Mercer explores 'Harry Potter' in exhibits, lectures

The wonderful wizarding world of Harry Potter has come to Mercer. For starters to get you of your muggle bubble are a series of lectures that discuss topics from societal issues to werewolves and even a sprinkle of sparkling Twilight gets thrown into the cauldron. For a schedule of the events just visit the Jack Tarver Library and check out the Harry Potter exhibit. Unless you’ve been charmed by see nothing spell you can not miss it because your first clue will be the figure of Harry Potter aiming a wand at you. In the juvenile section you’ll find the rest of the exhibit which features figures a Snow Owl and a Great Horned Owl among other things.

Besides the exhibit and the lectures there is also a chance to eat Harry Potter food. The event is called Harry’s Hot Plates on October 20th with the place to be determined. There is also a chance to live out your wizarding fantasies via the Harry Potter costume contest on Novermber 4th at 7 p.m with more information for both events to be found at the exhibit.

You are encouraged to attend the lectures. The last one I went to had chocolate dogs, Hagrid and the biggest dog I had ever seen. The lecture was given by Professor Richardson who also revealed to the audience that he was also Albus Dumbledores’ cousin Aberforth Dumbledore. Who would have thunk it?

I had a chance to ask the Professor a few questions.

What is your involvement with the Tarver Library’s Harry Potter display?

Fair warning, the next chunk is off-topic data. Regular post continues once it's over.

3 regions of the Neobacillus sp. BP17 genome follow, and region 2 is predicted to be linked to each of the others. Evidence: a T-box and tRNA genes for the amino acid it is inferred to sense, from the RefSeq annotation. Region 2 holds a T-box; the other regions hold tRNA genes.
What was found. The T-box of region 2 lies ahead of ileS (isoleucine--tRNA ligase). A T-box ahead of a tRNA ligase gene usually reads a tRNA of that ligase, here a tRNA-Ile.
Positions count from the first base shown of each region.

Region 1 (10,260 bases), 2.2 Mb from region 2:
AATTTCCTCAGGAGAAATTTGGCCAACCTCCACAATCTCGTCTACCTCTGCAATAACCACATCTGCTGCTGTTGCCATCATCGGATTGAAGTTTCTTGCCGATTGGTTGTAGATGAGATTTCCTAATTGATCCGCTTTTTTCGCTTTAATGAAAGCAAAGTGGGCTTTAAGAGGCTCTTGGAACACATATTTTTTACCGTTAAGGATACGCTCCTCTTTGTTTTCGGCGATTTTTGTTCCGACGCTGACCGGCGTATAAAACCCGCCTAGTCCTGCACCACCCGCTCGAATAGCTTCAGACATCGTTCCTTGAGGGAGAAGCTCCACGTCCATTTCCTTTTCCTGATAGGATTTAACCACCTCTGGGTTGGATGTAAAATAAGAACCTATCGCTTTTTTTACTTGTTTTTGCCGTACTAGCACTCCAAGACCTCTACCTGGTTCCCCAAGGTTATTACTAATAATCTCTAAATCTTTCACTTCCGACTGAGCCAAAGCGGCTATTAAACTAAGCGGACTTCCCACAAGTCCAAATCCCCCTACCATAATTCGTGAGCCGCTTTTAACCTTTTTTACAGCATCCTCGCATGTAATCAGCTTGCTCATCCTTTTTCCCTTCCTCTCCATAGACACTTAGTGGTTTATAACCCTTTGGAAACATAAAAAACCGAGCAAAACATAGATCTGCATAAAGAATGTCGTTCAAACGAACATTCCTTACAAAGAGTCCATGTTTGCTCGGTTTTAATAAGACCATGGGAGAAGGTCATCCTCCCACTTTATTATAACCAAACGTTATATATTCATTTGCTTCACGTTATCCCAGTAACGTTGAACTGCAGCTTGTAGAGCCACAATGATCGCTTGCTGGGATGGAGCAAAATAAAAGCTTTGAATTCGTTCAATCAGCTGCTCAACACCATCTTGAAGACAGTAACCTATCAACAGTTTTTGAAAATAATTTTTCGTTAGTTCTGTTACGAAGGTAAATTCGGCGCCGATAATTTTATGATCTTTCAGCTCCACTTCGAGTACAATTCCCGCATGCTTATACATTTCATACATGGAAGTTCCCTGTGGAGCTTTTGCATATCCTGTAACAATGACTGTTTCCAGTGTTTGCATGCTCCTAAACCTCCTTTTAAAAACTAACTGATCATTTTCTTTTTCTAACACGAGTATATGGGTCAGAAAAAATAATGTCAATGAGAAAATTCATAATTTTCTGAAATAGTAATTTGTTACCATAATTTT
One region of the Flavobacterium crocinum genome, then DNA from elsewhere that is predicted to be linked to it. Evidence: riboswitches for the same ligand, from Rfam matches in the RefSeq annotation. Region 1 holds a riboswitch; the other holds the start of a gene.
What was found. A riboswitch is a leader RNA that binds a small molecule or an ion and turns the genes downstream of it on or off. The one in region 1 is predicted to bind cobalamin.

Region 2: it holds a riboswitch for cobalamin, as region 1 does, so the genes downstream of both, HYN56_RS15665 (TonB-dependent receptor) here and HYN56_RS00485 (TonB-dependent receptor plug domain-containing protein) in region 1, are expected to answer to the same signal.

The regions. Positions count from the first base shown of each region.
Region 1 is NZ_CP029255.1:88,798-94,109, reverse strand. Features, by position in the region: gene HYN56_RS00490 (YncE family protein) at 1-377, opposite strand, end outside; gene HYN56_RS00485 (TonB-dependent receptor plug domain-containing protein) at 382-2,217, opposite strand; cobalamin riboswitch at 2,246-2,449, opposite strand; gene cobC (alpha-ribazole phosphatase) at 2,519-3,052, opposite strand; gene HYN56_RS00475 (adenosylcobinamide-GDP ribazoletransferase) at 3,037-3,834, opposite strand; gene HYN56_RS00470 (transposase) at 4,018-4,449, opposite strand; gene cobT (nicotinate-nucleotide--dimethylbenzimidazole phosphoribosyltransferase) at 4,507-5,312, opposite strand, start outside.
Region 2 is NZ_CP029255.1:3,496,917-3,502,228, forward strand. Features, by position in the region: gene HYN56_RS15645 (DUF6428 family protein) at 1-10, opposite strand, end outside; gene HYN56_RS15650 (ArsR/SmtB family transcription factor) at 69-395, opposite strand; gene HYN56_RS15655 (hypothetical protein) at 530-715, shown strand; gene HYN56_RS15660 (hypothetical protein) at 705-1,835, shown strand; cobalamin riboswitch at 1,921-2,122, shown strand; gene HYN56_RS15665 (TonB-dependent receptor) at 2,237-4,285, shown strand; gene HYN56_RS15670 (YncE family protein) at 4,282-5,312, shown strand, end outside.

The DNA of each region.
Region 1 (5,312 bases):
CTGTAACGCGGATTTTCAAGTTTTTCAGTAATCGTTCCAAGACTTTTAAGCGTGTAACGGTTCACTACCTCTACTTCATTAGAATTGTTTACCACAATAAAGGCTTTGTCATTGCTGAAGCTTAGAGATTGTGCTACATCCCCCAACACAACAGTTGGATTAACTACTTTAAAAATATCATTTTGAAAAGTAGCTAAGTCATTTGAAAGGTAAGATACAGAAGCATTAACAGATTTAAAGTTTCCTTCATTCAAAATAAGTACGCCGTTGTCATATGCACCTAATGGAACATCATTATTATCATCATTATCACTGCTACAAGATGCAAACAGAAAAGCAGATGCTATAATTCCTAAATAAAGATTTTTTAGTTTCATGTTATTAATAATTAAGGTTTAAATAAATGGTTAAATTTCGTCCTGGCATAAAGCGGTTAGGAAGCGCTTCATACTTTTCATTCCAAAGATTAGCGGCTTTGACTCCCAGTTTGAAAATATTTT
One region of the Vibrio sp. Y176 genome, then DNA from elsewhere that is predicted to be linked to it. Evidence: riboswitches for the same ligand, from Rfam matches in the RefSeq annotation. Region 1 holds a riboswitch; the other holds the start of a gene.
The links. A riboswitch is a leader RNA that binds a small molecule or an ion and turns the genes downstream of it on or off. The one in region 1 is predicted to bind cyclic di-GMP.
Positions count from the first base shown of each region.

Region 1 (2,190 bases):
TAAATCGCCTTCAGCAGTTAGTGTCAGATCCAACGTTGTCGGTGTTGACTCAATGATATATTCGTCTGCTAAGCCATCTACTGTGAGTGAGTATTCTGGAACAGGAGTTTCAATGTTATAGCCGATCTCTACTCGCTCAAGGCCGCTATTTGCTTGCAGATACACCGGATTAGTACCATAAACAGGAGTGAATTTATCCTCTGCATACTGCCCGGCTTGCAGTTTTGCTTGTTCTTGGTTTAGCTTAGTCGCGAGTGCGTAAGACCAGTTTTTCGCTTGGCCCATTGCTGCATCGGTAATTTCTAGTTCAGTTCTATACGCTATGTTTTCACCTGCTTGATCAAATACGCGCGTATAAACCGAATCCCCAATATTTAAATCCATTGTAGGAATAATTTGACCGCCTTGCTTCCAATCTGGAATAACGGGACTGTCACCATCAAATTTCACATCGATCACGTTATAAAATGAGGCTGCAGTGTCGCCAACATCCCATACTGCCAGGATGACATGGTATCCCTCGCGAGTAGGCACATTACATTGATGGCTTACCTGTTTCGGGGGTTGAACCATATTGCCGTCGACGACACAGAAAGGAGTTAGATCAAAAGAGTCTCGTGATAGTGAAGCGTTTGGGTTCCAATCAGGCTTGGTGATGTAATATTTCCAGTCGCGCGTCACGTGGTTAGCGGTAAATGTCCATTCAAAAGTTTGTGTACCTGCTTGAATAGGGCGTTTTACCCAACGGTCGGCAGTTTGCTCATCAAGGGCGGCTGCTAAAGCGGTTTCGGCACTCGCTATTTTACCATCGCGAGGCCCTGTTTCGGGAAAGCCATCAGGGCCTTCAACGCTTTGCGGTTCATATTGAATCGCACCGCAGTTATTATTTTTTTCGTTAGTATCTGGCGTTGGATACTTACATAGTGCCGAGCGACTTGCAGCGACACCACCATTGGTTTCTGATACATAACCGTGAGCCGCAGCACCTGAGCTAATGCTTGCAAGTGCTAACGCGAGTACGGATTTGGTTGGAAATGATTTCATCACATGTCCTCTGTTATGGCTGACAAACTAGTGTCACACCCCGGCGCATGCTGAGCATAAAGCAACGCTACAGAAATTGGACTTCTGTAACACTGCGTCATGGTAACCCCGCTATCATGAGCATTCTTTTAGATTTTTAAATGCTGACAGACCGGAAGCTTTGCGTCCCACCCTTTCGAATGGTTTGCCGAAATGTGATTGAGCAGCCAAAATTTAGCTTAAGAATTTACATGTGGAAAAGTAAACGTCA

I gave the opening presentation in a series of talks and panels that were scheduled to accompany the library display.

What is it about Harry Potter that inspired you to dedicate a whole class to it?

I find them intriguing in any number of ways.  First, I came to them with my children and recognized the power the books had to inspire children to read.  Second, although I routinely teach literary masterpieces of several nations and times, I am also interested in the creation and evolution of cultural values attached to non-canonical forms of literature, such as fantasy.  Third, the books let me reach students that I would not otherwise encounter with an enjoyable text that students are eager to read and discuss.  Fourth, I have the opportunity to encourage students to read more carefully and deeply by showing them the rewards that attend the effort in a series of books they already enjoy.  Fifth, they are fun to read.

At the end of the first lecture we got an opportunity to meet Hagrid and his pet. Will we get another chance to meet Hagrid again and his massive dog?

I do not know.